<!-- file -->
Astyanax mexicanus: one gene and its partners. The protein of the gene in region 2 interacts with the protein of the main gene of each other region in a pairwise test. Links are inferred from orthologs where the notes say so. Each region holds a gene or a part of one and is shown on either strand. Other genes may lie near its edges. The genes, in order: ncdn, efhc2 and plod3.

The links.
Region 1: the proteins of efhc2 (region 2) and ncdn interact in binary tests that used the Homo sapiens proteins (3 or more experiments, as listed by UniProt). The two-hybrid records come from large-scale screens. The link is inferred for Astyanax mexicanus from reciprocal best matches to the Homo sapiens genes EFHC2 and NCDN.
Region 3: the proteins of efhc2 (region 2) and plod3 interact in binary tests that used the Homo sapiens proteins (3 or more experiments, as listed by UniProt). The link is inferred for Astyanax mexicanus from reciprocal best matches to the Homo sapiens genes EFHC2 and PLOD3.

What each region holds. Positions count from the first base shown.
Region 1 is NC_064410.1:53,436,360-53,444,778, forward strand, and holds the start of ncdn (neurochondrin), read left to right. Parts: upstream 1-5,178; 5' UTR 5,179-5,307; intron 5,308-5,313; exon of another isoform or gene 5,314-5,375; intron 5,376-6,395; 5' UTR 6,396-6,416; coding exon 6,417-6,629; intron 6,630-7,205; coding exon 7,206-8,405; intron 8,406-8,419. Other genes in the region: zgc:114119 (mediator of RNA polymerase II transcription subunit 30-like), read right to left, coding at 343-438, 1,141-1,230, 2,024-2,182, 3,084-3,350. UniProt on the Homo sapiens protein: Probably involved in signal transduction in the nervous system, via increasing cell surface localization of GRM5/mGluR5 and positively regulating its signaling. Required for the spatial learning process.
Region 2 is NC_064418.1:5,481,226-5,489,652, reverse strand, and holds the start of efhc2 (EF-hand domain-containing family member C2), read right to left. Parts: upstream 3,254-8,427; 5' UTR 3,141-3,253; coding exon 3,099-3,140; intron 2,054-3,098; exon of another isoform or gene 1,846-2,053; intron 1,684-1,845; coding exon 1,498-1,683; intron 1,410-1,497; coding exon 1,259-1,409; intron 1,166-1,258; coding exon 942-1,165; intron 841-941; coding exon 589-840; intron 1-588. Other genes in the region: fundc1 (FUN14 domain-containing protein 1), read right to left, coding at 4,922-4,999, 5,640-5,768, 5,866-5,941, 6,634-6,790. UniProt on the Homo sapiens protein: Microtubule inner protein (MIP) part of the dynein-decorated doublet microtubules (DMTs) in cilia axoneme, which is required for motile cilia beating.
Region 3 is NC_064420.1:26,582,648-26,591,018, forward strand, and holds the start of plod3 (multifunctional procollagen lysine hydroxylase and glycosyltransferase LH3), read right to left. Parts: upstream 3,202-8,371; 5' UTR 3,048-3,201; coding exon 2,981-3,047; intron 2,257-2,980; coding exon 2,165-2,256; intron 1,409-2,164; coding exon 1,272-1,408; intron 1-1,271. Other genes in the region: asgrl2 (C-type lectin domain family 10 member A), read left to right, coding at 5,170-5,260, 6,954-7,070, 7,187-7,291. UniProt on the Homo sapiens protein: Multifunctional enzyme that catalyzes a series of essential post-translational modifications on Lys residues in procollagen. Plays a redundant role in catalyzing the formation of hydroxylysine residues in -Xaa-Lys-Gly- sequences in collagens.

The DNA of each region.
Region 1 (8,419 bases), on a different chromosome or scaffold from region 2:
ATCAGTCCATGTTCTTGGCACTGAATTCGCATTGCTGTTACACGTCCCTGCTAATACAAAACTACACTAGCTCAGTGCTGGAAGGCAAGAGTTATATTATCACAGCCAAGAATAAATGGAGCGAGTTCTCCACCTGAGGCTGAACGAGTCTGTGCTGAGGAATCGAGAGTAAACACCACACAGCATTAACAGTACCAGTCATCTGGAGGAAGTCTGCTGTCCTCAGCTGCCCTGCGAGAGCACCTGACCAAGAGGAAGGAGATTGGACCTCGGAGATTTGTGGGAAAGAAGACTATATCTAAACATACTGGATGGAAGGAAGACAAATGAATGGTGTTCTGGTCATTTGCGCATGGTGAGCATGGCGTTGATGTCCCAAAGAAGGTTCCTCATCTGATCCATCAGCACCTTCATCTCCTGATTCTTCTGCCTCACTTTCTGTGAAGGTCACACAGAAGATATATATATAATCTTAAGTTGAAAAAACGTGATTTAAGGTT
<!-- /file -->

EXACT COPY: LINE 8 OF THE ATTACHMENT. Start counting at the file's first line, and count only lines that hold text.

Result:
Region 3 is NC_064420.1:26,582,648-26,591,018, forward strand, and holds the start of plod3 (multifunctional procollagen lysine hydroxylase and glycosyltransferase LH3), read right to left. Parts: upstream 3,202-8,371; 5' UTR 3,048-3,201; coding exon 2,981-3,047; intron 2,257-2,980; coding exon 2,165-2,256; intron 1,409-2,164; coding exon 1,272-1,408; intron 1-1,271. Other genes in the region: asgrl2 (C-type lectin domain family 10 member A), read left to right, coding at 5,170-5,260, 6,954-7,070, 7,187-7,291. UniProt on the Homo sapiens protein: Multifunctional enzyme that catalyzes a series of essential post-translational modifications on Lys residues in procollagen. Plays a redundant role in catalyzing the formation of hydroxylysine residues in -Xaa-Lys-Gly- sequences in collagens.